Eating small amounts of a particular Norwegian cheese may actually help stop bones getting weaker without boosting cholesterol, a new study has found.
Researchers from Norway have found that eating a daily portion (around 57 g) of Jarlsberg could help stave off bone thinning without boosting harmful low density cholesterol, and that the health benefits are unique to this very particular cheese.
Jarlsberg is a mild and semi-soft, nutty-flavored cheese made from cow’s milk, with regular holes. The cheese originates from a town of the same name in eastern Norway.
The Norwegian team hopes that the cheese may help stop osteoporosis and even prevent diabetes, but further research is necessary.
Previous research suggested that it may help boost levels of osteocalcin – a hormone associated with strong bones and teeth – but that it was not clear if this effect is specific to Jarlsberg or any type of cheese.
Jarlsberg vs Camembert
In a bid to find out, the academics studied 66 healthy women who either ate a daily portion of Jarlsberg or 50g of Camembert cheese every day for six weeks.
Both cheese have similar fat and protein levels, but Jarlsberg is rich in vitamin K2 – also known as menaquinone – unlike Camembert.
One form of menaquinone is found in animal products such as liver, while others come from bacteria and fermented foods such as cheese.
At the end of the six-week period, the group consuming Camembert was allowed to eat on Jarlsberg for another six weeks.
All the participants were healthy women with an average age of 33 and an average weight.
Every six weeks, blood samples were taken from all the participants to check for important proteins, osteocalcin, and a peptide (PINP) which helps bones renew themselves and stay young.
The samples showed key signs of bones renewing themselves and of vitamin K2 having increased after six weeks among people who ate a serving of Jarlsberg cheese daily, whereas for those who ate Camembert, PINP levels stayed the same while other indicators of bone health fell slightly.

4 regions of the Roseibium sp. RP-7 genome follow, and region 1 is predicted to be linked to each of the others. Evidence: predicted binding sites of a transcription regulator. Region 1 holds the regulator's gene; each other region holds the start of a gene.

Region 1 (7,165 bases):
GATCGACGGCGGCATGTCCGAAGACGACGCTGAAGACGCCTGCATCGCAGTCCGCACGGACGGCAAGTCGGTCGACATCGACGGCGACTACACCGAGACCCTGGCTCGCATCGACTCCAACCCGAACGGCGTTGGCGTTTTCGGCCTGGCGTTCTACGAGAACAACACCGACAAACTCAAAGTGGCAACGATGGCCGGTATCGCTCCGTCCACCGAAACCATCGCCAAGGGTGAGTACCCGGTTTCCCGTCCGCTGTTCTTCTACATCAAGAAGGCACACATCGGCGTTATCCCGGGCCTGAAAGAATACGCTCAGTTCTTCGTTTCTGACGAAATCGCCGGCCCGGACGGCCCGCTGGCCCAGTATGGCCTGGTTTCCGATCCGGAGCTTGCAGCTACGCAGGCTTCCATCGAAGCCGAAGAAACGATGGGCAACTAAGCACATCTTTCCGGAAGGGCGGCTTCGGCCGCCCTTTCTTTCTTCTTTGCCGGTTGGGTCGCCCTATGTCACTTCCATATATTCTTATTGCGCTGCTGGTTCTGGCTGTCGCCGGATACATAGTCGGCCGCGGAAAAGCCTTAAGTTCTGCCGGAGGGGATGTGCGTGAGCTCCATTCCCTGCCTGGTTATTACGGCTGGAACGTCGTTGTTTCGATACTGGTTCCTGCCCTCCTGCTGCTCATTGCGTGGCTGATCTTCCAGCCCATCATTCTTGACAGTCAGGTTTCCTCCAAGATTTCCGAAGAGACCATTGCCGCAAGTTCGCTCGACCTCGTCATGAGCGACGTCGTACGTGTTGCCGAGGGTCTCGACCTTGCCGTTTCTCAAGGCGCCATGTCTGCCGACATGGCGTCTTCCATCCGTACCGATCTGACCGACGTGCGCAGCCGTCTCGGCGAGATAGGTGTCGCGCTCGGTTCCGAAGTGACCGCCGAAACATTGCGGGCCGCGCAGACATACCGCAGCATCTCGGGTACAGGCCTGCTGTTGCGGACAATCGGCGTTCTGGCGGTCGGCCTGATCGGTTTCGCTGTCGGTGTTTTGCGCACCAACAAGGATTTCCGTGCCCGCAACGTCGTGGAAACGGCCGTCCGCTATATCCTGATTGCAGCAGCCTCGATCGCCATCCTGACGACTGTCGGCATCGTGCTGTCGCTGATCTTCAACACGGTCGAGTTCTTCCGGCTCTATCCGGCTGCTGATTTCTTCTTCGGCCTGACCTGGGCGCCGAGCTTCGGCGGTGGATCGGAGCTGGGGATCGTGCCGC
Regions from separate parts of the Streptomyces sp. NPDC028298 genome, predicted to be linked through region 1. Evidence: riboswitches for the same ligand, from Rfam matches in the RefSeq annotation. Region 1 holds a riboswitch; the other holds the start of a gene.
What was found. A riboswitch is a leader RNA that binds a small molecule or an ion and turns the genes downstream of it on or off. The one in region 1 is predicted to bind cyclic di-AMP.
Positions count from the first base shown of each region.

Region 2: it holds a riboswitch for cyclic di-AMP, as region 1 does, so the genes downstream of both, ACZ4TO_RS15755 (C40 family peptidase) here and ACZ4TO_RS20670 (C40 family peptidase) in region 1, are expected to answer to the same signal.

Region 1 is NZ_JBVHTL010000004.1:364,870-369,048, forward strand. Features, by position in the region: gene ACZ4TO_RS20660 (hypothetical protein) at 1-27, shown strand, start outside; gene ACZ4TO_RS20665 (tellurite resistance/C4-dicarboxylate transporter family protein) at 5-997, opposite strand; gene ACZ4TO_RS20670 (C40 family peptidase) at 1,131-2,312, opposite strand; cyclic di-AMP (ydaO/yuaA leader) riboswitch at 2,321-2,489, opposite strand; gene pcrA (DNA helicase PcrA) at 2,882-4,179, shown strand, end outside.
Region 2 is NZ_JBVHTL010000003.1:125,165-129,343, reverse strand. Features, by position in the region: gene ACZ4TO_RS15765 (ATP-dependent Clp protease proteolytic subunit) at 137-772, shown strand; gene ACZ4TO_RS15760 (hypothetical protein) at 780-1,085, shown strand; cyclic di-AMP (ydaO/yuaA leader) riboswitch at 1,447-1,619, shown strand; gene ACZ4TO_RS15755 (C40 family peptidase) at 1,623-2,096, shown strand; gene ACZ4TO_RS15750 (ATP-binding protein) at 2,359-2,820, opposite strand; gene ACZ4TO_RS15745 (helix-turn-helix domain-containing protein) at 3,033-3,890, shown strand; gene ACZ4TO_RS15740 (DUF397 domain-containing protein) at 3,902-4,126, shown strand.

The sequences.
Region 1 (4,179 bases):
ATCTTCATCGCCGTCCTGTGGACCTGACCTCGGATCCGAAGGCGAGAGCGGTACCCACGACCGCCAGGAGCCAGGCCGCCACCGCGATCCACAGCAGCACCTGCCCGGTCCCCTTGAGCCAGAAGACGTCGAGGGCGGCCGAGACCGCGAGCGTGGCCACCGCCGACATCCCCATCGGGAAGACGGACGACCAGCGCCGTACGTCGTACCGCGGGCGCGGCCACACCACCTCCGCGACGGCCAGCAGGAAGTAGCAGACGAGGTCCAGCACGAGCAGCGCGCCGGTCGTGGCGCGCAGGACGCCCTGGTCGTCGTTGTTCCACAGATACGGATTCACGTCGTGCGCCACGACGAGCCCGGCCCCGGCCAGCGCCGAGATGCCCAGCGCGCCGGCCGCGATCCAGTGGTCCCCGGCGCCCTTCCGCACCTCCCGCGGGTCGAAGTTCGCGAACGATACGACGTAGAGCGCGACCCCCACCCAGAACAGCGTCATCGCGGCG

However, levels of both PINP and the chemical and biological indicators rose significantly after these participants switched to Jarlsberg.
Blood fats increased slightly in both groups, but cholesterol levels fell significantly in people once they made the switch from Camembert to Jarlsberg.
The amount of glucose in red blood cells fell by three per cent in people who ate Jarlsberg but rose by two per cent in people who ate Camembert. Once the Camembert group switched to Jarlsberg, the glucose levels fell again.
Calcium and magnesium levels fell in the group who ate Jarlsberg but remained unchanged in the group who ate Camembert.
After switching cheese, calcium levels dropped in this group too, possibly reflecting increased uptake of these key minerals in bone formation, according to the researchers.
The bacteria in the cheese also produces a substance called DNHA which earlier studies have suggested could reduce bone thinning and increase bone tissue formation.
This could explain the rise in osteocalcin, researchers say.
Positive effects of superfood Jarlsberg
“Daily Jarlsberg cheese consumption has a positive effect on osteocalcin, other markers of bone turnover, glycated haemoglobin and lipids,” the report reads, concluding that the effects are indeed specific to this cheese.
The findings further suggest that Jarlsberg cheese might therefore help to prevent osteopenia – the stage before osteoporosis – as well as metabolic diseases, such as diabetes, although further research would be needed to confirm this.
“This study shows that while calcium and vitamin D are known to be extremely important for bone health, there are other key factors at play, such as vitamin K2, which is perhaps not as well known,” said Professor Sumantra Ray, Executive Director for the NNEdPro Global Center for Nutrition and Health, which co-owns the BMJ Nutrition Prevention & Health journal in which the study was published.
“Different methods of preparation mean there are key differences in the nutrient composition of cheese which has often been regarded as a homogenous food item in dietary research to date. This needs to be addressed in future studies”.
“As this is a small study in young and healthy people designed to explore novel pathways linking diet and bone health, the results need to be interpreted with great caution as the study participants will not necessarily be representative of other groups. And it shouldn’t be taken as a recommendation to eat a particular type of cheese,” Ray cautioned.